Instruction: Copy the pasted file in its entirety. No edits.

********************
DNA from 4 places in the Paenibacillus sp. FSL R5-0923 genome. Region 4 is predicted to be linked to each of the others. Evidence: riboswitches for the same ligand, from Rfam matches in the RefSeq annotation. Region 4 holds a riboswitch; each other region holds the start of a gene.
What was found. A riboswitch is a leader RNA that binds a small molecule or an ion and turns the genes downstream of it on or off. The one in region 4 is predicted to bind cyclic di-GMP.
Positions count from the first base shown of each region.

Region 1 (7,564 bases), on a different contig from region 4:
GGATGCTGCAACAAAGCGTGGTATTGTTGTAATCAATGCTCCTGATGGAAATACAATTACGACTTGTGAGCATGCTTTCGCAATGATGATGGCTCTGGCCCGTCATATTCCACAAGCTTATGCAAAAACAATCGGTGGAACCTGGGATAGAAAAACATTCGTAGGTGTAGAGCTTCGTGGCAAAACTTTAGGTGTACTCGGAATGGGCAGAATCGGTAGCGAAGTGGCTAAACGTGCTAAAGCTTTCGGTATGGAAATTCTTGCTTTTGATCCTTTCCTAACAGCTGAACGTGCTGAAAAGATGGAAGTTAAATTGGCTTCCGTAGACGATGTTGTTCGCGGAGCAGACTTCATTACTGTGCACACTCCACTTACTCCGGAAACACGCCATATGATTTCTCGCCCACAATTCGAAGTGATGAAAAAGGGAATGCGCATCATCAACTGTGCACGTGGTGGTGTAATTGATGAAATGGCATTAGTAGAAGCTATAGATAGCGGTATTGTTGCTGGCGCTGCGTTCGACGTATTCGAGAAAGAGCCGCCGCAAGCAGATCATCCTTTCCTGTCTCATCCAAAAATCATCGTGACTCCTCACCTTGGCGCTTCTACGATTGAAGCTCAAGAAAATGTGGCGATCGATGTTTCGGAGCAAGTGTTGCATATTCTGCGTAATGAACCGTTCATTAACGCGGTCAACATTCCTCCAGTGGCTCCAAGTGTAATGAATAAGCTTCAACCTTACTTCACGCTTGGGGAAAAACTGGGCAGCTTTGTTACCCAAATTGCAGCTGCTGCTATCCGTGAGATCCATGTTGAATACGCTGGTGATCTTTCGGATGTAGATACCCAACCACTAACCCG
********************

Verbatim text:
DNA from 4 places in the Paenibacillus sp. FSL R5-0923 genome. Region 4 is predicted to be linked to each of the others. Evidence: riboswitches for the same ligand, from Rfam matches in the RefSeq annotation. Region 4 holds a riboswitch; each other region holds the start of a gene.
What was found. A riboswitch is a leader RNA that binds a small molecule or an ion and turns the genes downstream of it on or off. The one in region 4 is predicted to bind cyclic di-GMP.
Positions count from the first base shown of each region.

Region 1 (7,564 bases), on a different contig from region 4:
GGATGCTGCAACAAAGCGTGGTATTGTTGTAATCAATGCTCCTGATGGAAATACAATTACGACTTGTGAGCATGCTTTCGCAATGATGATGGCTCTGGCCCGTCATATTCCACAAGCTTATGCAAAAACAATCGGTGGAACCTGGGATAGAAAAACATTCGTAGGTGTAGAGCTTCGTGGCAAAACTTTAGGTGTACTCGGAATGGGCAGAATCGGTAGCGAAGTGGCTAAACGTGCTAAAGCTTTCGGTATGGAAATTCTTGCTTTTGATCCTTTCCTAACAGCTGAACGTGCTGAAAAGATGGAAGTTAAATTGGCTTCCGTAGACGATGTTGTTCGCGGAGCAGACTTCATTACTGTGCACACTCCACTTACTCCGGAAACACGCCATATGATTTCTCGCCCACAATTCGAAGTGATGAAAAAGGGAATGCGCATCATCAACTGTGCACGTGGTGGTGTAATTGATGAAATGGCATTAGTAGAAGCTATAGATAGCGGTATTGTTGCTGGCGCTGCGTTCGACGTATTCGAGAAAGAGCCGCCGCAAGCAGATCATCCTTTCCTGTCTCATCCAAAAATCATCGTGACTCCTCACCTTGGCGCTTCTACGATTGAAGCTCAAGAAAATGTGGCGATCGATGTTTCGGAGCAAGTGTTGCATATTCTGCGTAATGAACCGTTCATTAACGCGGTCAACATTCCTCCAGTGGCTCCAAGTGTAATGAATAAGCTTCAACCTTACTTCACGCTTGGGGAAAAACTGGGCAGCTTTGTTACCCAAATTGCAGCTGCTGCTATCCGTGAGATCCATGTTGAATACGCTGGTGATCTTTCGGATGTAGATACCCAACCACTAACCCG